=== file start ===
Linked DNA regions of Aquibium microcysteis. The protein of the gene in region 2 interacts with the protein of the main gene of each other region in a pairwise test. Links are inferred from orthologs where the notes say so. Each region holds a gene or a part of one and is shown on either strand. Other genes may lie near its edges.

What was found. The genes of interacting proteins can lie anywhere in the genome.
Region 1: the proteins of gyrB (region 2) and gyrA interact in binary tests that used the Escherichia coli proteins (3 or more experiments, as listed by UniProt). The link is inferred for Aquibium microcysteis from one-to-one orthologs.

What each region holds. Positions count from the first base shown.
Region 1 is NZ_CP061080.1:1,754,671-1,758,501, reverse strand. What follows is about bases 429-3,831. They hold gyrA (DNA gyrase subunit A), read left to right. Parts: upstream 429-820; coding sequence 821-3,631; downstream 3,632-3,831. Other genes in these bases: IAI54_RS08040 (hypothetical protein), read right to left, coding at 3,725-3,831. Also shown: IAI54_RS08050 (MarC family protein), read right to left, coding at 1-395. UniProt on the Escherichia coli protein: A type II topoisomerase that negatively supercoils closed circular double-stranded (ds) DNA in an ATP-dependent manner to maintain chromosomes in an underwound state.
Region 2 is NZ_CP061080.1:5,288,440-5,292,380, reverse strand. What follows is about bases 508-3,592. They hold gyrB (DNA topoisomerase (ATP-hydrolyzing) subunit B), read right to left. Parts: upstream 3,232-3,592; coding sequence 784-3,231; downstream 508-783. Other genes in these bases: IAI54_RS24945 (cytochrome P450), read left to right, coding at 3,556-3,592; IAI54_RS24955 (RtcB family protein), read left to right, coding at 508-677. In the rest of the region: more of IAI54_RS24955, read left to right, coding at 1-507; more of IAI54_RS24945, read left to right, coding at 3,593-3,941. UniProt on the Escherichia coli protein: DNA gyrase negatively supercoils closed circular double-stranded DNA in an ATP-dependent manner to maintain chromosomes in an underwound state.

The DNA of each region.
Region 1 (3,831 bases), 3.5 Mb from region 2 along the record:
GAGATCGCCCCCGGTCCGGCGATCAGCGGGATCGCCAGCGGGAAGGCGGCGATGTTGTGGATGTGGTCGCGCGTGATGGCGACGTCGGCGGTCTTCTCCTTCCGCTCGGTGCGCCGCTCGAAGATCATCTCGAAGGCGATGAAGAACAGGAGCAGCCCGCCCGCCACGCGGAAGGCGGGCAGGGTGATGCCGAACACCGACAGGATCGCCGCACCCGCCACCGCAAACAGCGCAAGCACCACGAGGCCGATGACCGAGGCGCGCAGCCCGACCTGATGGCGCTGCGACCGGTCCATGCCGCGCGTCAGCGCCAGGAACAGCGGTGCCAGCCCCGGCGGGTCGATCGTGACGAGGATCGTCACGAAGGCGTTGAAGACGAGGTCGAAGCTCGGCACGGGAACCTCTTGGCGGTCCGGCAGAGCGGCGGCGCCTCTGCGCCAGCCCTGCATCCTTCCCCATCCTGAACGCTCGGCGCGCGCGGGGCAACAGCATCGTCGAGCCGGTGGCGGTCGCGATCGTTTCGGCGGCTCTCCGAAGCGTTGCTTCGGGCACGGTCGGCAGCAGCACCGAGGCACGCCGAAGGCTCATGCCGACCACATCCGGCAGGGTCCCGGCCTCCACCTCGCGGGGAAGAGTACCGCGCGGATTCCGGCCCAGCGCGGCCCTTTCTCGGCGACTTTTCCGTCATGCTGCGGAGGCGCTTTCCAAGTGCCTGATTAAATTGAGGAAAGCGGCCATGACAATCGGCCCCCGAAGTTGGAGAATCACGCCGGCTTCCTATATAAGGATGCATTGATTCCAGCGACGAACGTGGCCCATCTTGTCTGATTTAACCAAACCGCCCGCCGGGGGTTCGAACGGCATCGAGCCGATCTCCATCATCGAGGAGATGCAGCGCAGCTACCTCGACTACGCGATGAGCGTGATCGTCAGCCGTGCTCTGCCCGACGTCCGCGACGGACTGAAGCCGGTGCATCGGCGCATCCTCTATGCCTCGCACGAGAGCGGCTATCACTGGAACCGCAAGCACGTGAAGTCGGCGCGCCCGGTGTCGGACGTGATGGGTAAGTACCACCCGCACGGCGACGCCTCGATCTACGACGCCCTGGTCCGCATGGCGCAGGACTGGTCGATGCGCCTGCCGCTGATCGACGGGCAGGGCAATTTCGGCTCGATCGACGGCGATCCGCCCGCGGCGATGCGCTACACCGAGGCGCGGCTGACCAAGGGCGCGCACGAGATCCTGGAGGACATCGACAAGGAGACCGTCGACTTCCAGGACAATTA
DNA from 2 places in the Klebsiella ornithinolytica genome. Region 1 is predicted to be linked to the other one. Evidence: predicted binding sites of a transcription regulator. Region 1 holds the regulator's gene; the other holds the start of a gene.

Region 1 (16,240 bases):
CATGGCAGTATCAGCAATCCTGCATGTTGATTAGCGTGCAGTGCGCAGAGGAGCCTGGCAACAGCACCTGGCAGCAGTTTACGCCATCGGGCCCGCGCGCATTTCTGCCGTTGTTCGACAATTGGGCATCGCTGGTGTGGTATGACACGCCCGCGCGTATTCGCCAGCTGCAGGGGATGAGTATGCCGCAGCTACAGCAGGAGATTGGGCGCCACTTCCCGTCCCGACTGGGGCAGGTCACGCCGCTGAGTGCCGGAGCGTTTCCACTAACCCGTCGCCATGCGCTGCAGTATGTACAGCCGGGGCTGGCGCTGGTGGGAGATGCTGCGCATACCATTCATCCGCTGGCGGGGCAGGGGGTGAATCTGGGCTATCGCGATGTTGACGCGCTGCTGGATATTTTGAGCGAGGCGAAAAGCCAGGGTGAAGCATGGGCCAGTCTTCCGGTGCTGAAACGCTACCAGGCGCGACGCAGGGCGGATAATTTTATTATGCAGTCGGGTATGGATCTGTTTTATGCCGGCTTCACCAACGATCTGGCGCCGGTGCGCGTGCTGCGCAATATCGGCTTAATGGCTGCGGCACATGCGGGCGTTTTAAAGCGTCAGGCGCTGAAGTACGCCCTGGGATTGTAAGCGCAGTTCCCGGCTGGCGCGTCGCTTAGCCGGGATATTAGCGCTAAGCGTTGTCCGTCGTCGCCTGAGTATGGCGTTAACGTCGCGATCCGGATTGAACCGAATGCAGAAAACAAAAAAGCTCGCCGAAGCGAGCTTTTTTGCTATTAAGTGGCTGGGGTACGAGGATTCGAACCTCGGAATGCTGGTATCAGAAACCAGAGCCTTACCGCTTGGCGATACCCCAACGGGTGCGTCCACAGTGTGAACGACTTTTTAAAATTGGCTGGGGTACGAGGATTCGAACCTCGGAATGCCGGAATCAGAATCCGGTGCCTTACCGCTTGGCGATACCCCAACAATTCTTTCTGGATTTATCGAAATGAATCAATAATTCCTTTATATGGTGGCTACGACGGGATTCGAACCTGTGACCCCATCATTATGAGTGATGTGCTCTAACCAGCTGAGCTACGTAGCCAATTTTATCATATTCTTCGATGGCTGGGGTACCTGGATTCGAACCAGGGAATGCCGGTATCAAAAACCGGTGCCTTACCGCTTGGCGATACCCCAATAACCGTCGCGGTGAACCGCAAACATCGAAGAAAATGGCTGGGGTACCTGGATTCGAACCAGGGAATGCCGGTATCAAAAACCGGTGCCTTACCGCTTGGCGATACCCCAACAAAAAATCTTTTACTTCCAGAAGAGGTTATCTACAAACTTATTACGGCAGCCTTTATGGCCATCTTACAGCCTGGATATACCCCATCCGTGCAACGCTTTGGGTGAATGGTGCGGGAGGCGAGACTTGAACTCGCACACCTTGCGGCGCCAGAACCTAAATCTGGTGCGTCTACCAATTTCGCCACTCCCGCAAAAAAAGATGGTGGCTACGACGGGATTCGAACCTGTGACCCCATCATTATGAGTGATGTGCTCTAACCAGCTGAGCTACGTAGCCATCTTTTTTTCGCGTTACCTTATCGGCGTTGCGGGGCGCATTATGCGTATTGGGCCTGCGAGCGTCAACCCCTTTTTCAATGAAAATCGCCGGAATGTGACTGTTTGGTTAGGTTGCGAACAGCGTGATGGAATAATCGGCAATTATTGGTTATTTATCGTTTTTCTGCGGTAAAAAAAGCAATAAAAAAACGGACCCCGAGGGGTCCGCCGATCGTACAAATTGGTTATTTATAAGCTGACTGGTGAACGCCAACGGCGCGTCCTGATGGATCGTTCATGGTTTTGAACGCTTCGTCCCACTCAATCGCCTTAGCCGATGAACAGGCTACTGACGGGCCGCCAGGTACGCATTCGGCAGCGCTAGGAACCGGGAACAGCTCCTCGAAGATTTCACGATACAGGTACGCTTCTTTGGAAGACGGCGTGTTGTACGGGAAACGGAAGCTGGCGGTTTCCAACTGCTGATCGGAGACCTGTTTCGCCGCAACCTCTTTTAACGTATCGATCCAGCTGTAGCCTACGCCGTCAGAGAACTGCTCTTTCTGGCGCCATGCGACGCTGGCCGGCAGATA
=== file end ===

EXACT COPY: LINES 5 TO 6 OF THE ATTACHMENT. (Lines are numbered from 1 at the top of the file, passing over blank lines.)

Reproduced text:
Region 1 is NZ_CP061080.1:1,754,671-1,758,501, reverse strand. What follows is about bases 429-3,831. They hold gyrA (DNA gyrase subunit A), read left to right. Parts: upstream 429-820; coding sequence 821-3,631; downstream 3,632-3,831. Other genes in these bases: IAI54_RS08040 (hypothetical protein), read right to left, coding at 3,725-3,831. Also shown: IAI54_RS08050 (MarC family protein), read right to left, coding at 1-395. UniProt on the Escherichia coli protein: A type II topoisomerase that negatively supercoils closed circular double-stranded (ds) DNA in an ATP-dependent manner to maintain chromosomes in an underwound state.
Region 2 is NZ_CP061080.1:5,288,440-5,292,380, reverse strand. What follows is about bases 508-3,592. They hold gyrB (DNA topoisomerase (ATP-hydrolyzing) subunit B), read right to left. Parts: upstream 3,232-3,592; coding sequence 784-3,231; downstream 508-783. Other genes in these bases: IAI54_RS24945 (cytochrome P450), read left to right, coding at 3,556-3,592; IAI54_RS24955 (RtcB family protein), read left to right, coding at 508-677. In the rest of the region: more of IAI54_RS24955, read left to right, coding at 1-507; more of IAI54_RS24945, read left to right, coding at 3,593-3,941. UniProt on the Escherichia coli protein: DNA gyrase negatively supercoils closed circular double-stranded DNA in an ATP-dependent manner to maintain chromosomes in an underwound state.